An overview of a church meeting in Uppsala. Photo:Staffan Claesson/Scanpix

Church members leave in droves at election time

Over half of the Swedish population will have received cards in their post asking them to vote in this Sunday's church elections. However, as an unintended consequence, the voting cards have reminded some Swedes that they pay an annual fee to the Church of Sweden, and they are cancelling their membership.

It's Church of Sweden election time with five and half million people in the country allowed to cast their vote on Sunday. But election time has an unwanted knock-on effect for the largest Christian Church in this country.

Every year in September, 7,000 people leave the Church of Sweden, according to its own statistics. But once every four years when it's time to vote for who sits on all the decision making bodies within the church, those figures are doubled.

In election year 2005, a little under 15,000 people cancelled their church membership, four years later in 2009, 16,984 left the Church of Sweden, and this month, more of the same is expected.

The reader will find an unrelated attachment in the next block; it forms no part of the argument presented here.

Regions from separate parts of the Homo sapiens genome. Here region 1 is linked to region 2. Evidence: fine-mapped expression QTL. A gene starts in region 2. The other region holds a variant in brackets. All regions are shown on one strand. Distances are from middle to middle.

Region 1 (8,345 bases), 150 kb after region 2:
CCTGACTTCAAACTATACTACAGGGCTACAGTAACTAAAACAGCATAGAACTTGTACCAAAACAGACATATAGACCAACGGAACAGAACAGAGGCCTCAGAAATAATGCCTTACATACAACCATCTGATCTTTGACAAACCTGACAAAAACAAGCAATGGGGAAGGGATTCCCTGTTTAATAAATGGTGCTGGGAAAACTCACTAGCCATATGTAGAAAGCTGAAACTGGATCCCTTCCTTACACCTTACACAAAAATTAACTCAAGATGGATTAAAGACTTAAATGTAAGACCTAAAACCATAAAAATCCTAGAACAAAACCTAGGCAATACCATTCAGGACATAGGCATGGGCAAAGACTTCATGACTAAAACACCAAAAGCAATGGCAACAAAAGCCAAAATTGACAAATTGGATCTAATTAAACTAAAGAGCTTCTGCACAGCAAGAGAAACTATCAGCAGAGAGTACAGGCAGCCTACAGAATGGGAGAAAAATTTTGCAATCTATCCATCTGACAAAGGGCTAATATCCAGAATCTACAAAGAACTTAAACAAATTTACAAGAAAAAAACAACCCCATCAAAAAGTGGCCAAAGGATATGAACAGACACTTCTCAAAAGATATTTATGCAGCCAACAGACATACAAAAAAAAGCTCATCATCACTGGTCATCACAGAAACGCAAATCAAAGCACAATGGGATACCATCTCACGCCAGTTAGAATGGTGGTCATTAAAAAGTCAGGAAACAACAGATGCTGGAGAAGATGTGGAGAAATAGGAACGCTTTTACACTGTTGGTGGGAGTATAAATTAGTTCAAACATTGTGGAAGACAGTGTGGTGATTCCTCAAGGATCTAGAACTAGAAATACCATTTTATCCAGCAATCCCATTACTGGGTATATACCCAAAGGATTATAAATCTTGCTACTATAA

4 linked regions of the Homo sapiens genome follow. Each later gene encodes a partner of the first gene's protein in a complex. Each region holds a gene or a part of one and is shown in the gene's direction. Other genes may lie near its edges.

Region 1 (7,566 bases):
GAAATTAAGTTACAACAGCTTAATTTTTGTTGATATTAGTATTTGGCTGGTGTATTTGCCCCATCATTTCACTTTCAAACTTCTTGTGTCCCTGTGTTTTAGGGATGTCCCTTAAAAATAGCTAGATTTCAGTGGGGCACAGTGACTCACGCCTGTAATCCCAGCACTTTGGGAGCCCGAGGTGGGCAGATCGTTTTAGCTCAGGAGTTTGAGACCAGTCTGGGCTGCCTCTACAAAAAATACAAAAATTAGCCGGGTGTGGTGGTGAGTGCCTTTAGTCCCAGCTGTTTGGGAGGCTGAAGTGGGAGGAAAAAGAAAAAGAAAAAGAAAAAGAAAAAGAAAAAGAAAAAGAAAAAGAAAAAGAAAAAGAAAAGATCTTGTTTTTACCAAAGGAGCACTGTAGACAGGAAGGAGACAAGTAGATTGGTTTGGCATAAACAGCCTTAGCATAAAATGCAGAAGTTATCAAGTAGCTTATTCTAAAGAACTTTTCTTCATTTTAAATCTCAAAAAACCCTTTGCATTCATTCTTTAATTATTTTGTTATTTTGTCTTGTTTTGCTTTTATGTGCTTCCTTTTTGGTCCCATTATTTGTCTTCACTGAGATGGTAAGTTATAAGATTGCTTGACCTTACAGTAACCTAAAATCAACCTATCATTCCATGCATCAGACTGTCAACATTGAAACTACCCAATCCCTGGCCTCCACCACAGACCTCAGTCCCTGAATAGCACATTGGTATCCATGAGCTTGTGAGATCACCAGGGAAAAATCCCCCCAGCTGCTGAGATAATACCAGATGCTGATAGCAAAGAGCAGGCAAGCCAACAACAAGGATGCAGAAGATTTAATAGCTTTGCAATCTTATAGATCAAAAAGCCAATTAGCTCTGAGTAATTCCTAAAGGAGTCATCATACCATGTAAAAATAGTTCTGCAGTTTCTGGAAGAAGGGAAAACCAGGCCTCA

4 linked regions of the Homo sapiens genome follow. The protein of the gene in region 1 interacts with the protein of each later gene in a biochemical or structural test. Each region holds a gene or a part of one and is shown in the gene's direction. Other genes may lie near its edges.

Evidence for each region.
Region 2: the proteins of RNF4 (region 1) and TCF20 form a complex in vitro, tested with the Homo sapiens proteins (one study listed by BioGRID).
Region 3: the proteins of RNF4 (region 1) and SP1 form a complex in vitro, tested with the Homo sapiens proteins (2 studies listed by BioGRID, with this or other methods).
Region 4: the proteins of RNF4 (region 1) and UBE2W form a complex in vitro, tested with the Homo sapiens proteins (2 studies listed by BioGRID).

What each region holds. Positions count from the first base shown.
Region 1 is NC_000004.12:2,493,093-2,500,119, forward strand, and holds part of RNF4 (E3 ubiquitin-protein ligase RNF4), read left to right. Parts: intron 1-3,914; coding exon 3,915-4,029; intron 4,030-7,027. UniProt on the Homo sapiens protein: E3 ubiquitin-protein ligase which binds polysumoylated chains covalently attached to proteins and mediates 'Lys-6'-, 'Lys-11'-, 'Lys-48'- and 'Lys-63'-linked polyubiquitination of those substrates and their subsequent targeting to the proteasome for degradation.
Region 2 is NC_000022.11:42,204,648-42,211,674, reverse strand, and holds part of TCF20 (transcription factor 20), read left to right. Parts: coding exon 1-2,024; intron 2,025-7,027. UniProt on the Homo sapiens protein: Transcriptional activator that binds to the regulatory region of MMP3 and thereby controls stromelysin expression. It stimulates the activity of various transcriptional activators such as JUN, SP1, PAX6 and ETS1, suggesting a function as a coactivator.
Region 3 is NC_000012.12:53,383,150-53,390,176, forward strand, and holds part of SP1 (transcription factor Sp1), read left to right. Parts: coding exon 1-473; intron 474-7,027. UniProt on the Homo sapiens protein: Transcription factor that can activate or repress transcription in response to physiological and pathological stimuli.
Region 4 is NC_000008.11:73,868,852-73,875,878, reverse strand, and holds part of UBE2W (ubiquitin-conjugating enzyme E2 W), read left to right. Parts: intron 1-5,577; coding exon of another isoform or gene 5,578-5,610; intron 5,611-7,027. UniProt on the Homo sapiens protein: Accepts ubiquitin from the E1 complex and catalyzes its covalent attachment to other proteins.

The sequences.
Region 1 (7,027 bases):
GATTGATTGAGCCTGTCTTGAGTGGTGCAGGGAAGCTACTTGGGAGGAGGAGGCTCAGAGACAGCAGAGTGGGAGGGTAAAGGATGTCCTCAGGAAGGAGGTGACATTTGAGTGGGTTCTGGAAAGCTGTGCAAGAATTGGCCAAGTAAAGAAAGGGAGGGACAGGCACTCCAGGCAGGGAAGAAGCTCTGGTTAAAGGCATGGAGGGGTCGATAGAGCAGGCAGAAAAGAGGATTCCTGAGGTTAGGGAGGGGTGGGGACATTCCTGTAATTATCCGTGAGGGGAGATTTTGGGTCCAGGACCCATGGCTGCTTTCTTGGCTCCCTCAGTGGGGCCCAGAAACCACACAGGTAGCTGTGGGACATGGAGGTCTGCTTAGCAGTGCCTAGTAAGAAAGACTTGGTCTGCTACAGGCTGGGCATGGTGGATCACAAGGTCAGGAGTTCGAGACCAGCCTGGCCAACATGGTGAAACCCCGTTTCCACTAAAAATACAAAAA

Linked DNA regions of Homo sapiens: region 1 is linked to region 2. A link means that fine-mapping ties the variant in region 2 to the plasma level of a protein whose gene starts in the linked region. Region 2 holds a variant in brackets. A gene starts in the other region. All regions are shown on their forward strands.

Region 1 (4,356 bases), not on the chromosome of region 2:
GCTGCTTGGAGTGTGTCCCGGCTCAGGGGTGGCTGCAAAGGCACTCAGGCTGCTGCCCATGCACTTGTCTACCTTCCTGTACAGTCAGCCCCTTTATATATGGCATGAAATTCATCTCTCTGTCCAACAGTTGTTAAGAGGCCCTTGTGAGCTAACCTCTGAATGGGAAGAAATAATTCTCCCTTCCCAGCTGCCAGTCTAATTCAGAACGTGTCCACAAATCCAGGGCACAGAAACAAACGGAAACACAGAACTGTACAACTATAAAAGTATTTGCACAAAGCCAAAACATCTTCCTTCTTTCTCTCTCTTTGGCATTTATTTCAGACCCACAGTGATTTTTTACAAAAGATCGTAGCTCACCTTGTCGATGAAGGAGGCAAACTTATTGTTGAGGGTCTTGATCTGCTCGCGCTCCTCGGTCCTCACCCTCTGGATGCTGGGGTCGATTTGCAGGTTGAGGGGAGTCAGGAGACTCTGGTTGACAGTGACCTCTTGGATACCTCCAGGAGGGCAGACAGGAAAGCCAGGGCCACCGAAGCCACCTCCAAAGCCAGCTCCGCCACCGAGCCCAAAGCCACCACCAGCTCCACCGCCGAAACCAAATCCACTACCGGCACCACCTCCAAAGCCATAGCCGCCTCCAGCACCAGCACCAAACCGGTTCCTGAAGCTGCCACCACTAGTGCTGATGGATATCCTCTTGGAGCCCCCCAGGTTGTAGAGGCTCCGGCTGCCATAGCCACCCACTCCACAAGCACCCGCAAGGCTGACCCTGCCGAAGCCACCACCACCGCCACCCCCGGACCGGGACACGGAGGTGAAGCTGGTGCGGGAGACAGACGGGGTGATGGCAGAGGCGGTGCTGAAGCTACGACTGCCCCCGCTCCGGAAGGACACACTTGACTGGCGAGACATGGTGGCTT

Hans Olof Andrén is politically active in the church and is leader in POSK, a non- party nominating group working within the Church of Sweden. He tells Swedish Television, that voting cards in the mail is the big reason for thousands leaving the church.

He says instead of voting cards for Sunday's election acting as a positive advert for the church, it "triggers people to leave the church", something he believes is "an ironic consequence".

In fact, in a non election year, September is not even the worst month for cancelled memberships, that's October, which comes four weeks before people must pay their annual fee, which calculated on income. The money is collected by the state and handed over to the church to finace all its operations, including the upkeep of buildings.

Since 2001, when the church took over from the state in organising its elections, the number of people casting their vote has lowered considerably. In 2009, 12 percent of church members, around 700 000 people, voted in the elections. In the same year, a Gallup poll on behalf of the church found that 17 perent of the Swedish population considered religion as an important part of their life, while two percent of church membership regularly attend Sunday service.

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